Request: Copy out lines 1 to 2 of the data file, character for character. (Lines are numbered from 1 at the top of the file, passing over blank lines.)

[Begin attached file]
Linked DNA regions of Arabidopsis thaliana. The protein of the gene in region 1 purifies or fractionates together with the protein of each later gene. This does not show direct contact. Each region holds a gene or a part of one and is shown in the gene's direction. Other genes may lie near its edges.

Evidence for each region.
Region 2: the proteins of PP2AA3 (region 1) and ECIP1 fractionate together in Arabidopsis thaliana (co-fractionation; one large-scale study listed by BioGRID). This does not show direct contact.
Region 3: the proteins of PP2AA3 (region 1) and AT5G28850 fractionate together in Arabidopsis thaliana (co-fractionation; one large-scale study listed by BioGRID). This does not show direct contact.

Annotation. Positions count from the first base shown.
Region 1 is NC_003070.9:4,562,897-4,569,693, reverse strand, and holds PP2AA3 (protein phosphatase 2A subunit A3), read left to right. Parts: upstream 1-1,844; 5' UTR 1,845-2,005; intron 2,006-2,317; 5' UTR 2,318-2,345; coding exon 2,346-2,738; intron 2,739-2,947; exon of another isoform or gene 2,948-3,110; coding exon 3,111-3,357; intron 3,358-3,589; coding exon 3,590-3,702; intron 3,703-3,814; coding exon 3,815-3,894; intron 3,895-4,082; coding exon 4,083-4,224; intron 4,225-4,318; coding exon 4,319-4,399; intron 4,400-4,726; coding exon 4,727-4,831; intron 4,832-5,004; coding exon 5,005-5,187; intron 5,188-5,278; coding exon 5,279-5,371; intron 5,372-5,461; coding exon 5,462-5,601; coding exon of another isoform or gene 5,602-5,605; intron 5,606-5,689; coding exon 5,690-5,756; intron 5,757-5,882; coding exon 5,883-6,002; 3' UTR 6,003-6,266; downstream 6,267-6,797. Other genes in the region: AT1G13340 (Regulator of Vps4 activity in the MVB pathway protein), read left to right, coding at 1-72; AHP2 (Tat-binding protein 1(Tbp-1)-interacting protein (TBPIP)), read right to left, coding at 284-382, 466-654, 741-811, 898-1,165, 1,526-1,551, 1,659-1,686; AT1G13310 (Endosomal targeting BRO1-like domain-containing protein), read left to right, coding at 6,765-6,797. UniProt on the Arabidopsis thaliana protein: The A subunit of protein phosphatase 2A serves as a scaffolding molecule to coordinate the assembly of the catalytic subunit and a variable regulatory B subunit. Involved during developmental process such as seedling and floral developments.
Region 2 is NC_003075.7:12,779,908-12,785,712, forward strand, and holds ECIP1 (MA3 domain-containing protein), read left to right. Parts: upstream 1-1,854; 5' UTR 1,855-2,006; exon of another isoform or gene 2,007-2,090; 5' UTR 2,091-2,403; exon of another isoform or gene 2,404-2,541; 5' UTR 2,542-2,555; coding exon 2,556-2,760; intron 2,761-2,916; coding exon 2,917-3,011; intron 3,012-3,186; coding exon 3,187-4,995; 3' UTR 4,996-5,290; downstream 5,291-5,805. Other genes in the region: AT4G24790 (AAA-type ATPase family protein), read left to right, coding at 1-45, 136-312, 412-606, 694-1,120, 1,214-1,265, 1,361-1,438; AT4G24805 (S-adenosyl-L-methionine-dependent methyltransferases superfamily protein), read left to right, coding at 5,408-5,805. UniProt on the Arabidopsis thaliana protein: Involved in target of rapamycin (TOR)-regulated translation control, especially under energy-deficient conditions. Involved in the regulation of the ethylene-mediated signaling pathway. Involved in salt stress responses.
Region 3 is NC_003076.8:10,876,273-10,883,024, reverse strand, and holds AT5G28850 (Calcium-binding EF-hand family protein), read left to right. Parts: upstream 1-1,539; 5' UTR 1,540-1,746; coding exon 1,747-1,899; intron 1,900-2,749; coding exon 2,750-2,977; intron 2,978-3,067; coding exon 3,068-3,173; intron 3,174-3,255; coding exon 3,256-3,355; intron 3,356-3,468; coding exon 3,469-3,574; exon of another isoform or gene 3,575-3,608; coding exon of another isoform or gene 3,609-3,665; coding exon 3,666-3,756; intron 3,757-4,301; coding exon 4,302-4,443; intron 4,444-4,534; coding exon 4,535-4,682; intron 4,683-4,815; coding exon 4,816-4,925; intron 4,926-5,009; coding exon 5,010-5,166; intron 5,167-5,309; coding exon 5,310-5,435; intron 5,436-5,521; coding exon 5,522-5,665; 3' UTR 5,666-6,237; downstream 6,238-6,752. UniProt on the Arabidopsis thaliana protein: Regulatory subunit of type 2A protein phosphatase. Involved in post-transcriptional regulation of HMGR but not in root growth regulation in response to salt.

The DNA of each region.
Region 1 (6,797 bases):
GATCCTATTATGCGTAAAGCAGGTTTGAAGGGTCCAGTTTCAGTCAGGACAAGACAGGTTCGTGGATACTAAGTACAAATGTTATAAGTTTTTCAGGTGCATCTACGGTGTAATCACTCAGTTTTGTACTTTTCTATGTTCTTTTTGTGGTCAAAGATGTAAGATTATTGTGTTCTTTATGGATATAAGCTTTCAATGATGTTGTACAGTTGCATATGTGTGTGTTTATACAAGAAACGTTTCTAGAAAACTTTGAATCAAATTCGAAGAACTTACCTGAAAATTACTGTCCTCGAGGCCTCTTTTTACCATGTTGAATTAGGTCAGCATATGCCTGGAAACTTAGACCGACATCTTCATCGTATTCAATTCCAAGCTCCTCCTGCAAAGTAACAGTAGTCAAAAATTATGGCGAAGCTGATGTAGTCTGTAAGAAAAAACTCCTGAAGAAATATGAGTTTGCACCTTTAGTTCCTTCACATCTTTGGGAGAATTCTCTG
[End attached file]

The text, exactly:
Linked DNA regions of Arabidopsis thaliana. The protein of the gene in region 1 purifies or fractionates together with the protein of each later gene. This does not show direct contact. Each region holds a gene or a part of one and is shown in the gene's direction. Other genes may lie near its edges.

Evidence for each region.